[abstract] MASSIVE VENOUS GAS EMBOLISM COMPLICATING THE EVALUATION OF A TOXIC PATIENT

Rubicon Research Repository/Manakin Repository

[abstract] MASSIVE VENOUS GAS EMBOLISM COMPLICATING THE EVALUATION OF A TOXIC PATIENT

Show simple item record


dc.contributor.author Wilder, M
dc.contributor.author Gomez, J
dc.contributor.author Staab, P
dc.contributor.author Harch, P
dc.contributor.author Van Meter, K
dc.contributor.author Murphy-Lavoie, H
dc.contributor.author LeGros, T
dc.date.accessioned 2011-05-18T17:21:52Z
dc.date.available 2011-05-18T17:21:52Z
dc.date.issued 2010
dc.identifier.citation Undersea and Hyperbaric Medical Society Annual Meeting, St Pete Beach, Florida, USA. Undersea and Hyperbaric Medicine 2010 en
dc.identifier.issn 1066-2936
dc.identifier.uri http://archive.rubicon-foundation.org/9267
dc.description Abstract of the Undersea and Hyperbaric Medical Society, Inc. Annual Scientific Meeting, St Pete Beach, Florida, USA. (http://www.uhms.org) en
dc.description.abstract Hyperbaric oxygen therapy (HBO2) is an approved treatment of gas emboli and should be considered with presence of neurological and cardiovascular manifestations. A 60 y/o man who flew from Israel to New York and then from New York to New Orleans, was having dinner when he developed sudden onset of dizziness, global weakness, nausea, and diaphoresis. His BP at that time was 70/50. His medical history included DMII, HTN, glaucoma, and GERD. In the ED, his VS were: BP 70/35, HR 112, RR 14, and afebrile. He was diaphoretic with cool,clammy skin, with an intact neurological exam. The working differential included AMI, PE, AAA, aortic dissection, and sepsis. CAT scans of his chest and abdomen were remarkable for absence of a PE, AAA or dissection, but positive for a constrictive pericardial effusion and massive air within the pulmonary / thoracic venous system (iatrogenic). A stat pericardiocentesis removed 10 ml of fluid (transudate). The patient’s pressure then began deteriorating, requiring Levophed, intubation and a Propofol drip, and he was transferred to a HBO2 facility for emergent treatment. Upon arrival he coded and CPR was performed. Vitals returned and he underwent a Navy TT6. His pressure began to improve and he began purposeful movements. His cardiac ECHO showed LV enlargement and aortic root dilatation. An IV Adenosine Cardiolite Stress test was normal (EF=59%). Within 72 hours the patient was extubated, with a normal neurological exam and an unremarkable brain MRI. The patient recovered completely and returned home to Israel. A high index of suspicion for VGE is required. Immediate management includes hemodynamic support and identification of the air source to reduce amount of further air entry. Immediate treatment is desired, however, therapy may still have good results even when initiated beyond 6 hours of an embolic event. en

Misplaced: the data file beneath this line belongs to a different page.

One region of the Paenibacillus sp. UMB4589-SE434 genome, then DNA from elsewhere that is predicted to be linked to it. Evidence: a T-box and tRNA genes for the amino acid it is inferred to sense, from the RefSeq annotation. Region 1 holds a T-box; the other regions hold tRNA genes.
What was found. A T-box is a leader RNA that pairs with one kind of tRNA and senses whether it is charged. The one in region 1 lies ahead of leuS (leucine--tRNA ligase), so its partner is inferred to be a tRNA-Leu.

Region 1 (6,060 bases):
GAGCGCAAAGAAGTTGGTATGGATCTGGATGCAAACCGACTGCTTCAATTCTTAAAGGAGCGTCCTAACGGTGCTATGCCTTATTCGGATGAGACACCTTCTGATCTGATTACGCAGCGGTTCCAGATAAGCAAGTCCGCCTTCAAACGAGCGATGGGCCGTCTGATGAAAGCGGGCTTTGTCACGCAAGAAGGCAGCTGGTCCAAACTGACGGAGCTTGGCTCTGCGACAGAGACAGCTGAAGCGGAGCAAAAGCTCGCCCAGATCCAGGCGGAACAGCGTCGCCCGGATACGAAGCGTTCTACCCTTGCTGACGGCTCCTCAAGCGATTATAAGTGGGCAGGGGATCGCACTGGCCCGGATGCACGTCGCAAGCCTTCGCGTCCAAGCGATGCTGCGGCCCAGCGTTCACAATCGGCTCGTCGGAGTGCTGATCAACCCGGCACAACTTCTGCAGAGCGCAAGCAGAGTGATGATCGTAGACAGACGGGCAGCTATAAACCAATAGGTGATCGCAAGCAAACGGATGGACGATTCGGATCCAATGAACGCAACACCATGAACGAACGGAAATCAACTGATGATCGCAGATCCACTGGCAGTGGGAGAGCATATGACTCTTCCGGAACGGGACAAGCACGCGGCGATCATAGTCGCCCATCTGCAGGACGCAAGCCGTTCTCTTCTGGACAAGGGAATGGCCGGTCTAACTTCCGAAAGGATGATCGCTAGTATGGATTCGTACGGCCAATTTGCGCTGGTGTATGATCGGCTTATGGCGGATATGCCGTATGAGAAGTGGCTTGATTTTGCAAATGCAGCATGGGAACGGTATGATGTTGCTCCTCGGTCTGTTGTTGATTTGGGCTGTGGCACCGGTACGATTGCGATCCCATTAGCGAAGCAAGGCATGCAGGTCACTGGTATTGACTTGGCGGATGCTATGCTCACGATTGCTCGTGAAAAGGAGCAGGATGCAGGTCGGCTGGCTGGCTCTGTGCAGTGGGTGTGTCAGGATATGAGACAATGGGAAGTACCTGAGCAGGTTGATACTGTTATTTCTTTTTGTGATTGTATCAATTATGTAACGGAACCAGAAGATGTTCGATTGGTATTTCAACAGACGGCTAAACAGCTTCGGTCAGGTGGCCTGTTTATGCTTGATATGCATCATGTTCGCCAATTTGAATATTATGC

dc.format.extent 258 bytes
dc.format.mimetype text/plain
dc.language.iso en_US en
dc.publisher Undersea and Hyperbaric Medical Society en
dc.subject gas emboli en
dc.subject Hyperbaric oxygen therapy en
dc.subject neurological en
dc.subject cardiovascular en
dc.title [abstract] MASSIVE VENOUS GAS EMBOLISM COMPLICATING THE EVALUATION OF A TOXIC PATIENT en
dc.type Article en

Files in this item

Files Size Format View
abstract.txt 258bytes Text file View/Open

This item appears in the following Collection(s)

  • UHMS Meeting Abstracts
    This is a collection of the published abstracts from the Undersea and Hyperbaric Medical Society (UHMS) annual meetings.

Show simple item record

Browse

My Account